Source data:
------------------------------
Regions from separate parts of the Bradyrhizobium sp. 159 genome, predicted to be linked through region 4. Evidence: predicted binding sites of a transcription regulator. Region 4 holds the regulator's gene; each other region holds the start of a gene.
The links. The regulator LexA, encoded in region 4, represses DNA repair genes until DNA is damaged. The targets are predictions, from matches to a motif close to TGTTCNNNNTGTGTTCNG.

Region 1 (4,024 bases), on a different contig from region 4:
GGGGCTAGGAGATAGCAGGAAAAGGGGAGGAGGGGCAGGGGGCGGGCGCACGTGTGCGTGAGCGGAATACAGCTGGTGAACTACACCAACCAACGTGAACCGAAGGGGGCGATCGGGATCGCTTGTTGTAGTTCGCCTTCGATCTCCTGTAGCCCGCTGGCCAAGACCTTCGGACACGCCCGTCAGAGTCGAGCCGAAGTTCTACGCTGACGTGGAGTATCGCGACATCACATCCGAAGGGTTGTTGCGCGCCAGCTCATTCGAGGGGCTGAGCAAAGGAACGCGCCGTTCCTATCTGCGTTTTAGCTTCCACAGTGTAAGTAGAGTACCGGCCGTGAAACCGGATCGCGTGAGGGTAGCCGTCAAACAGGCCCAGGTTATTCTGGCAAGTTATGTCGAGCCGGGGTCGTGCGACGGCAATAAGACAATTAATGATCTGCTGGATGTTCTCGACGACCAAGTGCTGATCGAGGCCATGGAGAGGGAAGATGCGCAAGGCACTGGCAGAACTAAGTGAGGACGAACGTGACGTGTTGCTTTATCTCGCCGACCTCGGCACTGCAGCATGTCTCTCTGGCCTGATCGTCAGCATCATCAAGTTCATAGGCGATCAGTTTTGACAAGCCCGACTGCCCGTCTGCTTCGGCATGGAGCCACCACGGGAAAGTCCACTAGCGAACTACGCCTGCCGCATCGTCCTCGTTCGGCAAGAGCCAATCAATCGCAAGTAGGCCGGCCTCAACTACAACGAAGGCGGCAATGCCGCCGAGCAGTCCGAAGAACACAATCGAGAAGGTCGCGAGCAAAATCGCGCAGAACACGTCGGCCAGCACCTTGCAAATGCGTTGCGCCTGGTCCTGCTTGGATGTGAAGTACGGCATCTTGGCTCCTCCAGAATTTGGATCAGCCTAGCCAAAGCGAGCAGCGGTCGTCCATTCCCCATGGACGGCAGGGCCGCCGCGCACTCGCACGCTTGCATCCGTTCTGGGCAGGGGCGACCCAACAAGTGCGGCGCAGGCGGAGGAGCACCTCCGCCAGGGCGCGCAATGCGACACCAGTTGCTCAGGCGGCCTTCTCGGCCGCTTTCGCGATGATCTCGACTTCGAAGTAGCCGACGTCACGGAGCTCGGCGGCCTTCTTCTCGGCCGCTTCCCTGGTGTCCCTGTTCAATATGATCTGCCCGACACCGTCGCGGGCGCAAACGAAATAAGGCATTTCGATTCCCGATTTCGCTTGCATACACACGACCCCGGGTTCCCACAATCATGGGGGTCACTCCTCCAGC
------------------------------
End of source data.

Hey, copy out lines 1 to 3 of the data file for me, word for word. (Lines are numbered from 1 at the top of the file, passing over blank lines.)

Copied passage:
Regions from separate parts of the Bradyrhizobium sp. 159 genome, predicted to be linked through region 4. Evidence: predicted binding sites of a transcription regulator. Region 4 holds the regulator's gene; each other region holds the start of a gene.
The links. The regulator LexA, encoded in region 4, represses DNA repair genes until DNA is damaged. The targets are predictions, from matches to a motif close to TGTTCNNNNTGTGTTCNG.

Region 1 (4,024 bases), on a different contig from region 4: